Cabbage Mosaic Virus – Learn more about Cabbage Mosaic Virus

Whenever I hear the word “mosaic”, I think of beautiful things like mosaic stone that blinds the eyes or glass tiles in the landscape or in the house. However, the word “mosaic” is also associated with things that are not so beautiful, such as the mosaic virus in plants. This virus affects brassica crops such as turnips, broccoli, cauliflower and Brussels sprouts, to name a few. But what about cabbage, you ask? But yes, there’s also a mosaic virus in cabbage – it is a brassica crop after all. Let’s take a closer look at cabbage with the mosaic virus.

Symptoms of Cabbage Mosaic Virus

What exactly is the mosaic virus in cabbage? Generally speaking, the cabbage mosaic virus is presented as follows: Yellow rings begin to form on the young leaves. As the head of the cabbage develops, you will notice that it begins to have a mottled or “mosaic” appearance, with a series of rings of different colours and spots, which in some cases become black and necrotic.

The veins of cabbage leaves may also show signs of chlorosis. Let’s say the cabbage head starts to look very coarse and not very appetizing.

Control of Cabbage Mosaic Virus

How do you get the mosaic virus in cabbage and how do you control it? One of the routes of transmission of new cabbage mosaic virus infections is through aphid populations. There are 40-50 species of aphids known to carry the virus from one cabbage plant to another, but two aphids in particular take credit for this: Brevicoryne brassicae (cabbage aphid) and Myzus persicae (green peach aphid).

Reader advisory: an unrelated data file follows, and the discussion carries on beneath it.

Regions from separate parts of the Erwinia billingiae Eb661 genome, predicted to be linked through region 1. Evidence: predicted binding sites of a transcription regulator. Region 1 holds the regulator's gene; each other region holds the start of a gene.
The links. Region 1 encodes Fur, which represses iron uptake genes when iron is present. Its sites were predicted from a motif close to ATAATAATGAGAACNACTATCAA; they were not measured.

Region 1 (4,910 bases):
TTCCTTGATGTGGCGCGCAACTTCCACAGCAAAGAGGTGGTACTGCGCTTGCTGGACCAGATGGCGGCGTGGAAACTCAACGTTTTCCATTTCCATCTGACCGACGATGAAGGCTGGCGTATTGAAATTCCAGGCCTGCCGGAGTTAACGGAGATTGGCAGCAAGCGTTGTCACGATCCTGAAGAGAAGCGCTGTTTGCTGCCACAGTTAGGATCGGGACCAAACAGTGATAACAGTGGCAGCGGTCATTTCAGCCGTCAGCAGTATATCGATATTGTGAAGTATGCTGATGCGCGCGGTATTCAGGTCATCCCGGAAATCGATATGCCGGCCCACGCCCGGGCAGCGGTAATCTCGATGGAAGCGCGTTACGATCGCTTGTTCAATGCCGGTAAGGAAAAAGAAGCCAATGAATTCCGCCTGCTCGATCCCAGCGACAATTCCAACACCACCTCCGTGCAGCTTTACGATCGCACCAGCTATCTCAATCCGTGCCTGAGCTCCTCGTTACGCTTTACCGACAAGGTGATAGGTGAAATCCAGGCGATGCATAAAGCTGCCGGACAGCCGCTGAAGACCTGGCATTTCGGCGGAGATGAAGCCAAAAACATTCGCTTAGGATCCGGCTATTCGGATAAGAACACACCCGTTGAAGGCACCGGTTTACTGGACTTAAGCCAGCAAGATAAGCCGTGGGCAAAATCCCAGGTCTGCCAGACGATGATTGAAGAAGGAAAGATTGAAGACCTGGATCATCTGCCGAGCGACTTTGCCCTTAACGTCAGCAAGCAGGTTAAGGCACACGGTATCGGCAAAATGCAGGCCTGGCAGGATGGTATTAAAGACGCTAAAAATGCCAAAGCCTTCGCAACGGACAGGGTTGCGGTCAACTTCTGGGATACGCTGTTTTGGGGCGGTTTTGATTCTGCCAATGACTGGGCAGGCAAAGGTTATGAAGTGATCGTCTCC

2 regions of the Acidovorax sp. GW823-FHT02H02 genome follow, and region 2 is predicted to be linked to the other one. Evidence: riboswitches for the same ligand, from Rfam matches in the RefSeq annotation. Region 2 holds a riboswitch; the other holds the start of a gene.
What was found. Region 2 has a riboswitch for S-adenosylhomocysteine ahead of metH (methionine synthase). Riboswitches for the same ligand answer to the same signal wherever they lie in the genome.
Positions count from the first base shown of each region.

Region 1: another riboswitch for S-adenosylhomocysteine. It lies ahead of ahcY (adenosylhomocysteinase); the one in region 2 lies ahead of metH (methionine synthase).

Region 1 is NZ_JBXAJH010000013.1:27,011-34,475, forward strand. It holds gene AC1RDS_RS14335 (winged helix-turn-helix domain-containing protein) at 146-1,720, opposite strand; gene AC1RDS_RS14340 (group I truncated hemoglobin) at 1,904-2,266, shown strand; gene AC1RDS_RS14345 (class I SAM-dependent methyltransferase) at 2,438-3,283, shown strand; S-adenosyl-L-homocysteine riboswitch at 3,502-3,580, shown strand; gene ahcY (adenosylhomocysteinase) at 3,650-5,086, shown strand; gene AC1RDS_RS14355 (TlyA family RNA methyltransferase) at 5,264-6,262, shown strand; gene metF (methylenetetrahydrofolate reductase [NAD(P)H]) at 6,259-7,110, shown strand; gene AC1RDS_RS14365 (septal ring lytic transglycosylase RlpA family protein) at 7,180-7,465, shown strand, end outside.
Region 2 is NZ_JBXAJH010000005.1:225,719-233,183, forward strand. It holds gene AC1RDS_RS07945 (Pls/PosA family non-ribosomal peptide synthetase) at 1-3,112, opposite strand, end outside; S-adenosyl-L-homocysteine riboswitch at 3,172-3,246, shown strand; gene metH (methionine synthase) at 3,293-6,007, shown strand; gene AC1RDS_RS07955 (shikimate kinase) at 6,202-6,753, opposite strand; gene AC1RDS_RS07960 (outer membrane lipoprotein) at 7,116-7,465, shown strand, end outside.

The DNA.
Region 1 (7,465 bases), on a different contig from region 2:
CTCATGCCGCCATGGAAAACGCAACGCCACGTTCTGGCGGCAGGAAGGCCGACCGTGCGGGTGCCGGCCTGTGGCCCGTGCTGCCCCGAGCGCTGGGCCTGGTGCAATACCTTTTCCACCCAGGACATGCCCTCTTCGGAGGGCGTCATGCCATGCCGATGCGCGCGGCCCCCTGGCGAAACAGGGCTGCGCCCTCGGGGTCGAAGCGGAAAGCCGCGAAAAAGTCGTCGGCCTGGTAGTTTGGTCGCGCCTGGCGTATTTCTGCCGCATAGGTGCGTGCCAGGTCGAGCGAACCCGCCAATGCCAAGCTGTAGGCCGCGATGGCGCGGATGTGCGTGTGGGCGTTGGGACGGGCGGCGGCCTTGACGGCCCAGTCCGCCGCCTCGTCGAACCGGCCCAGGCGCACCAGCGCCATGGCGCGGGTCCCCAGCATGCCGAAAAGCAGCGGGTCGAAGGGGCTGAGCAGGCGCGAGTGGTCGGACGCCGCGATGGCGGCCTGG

If you have aphids in your garden, then you will need to take steps to reduce their population in your garden, as they are not only a threat to your cabbage, but also to everything you grow.

The disease can also spread when the infected leaves of a plant simply touch those of a healthy plant. For this reason, plants infected with mosaic virus should be removed (not composted) from your garden immediately.

This virus can come back every gardening season because it has the ability to overwinter on perennial weeds (which aphids also feed on). It is therefore strongly recommended to weed your garden regularly. The general recommendation is to keep your garden free of perennial weeds within a radius of at least 100 metres around your garden.

It is important to note that there is no cure for cabbages with the mosaic virus once they are infected. Damage cannot be repaired by the application of a fungicide. Good garden sanitation and insect pest control are the best ways to keep mosaic viruses affecting cabbages at bay.

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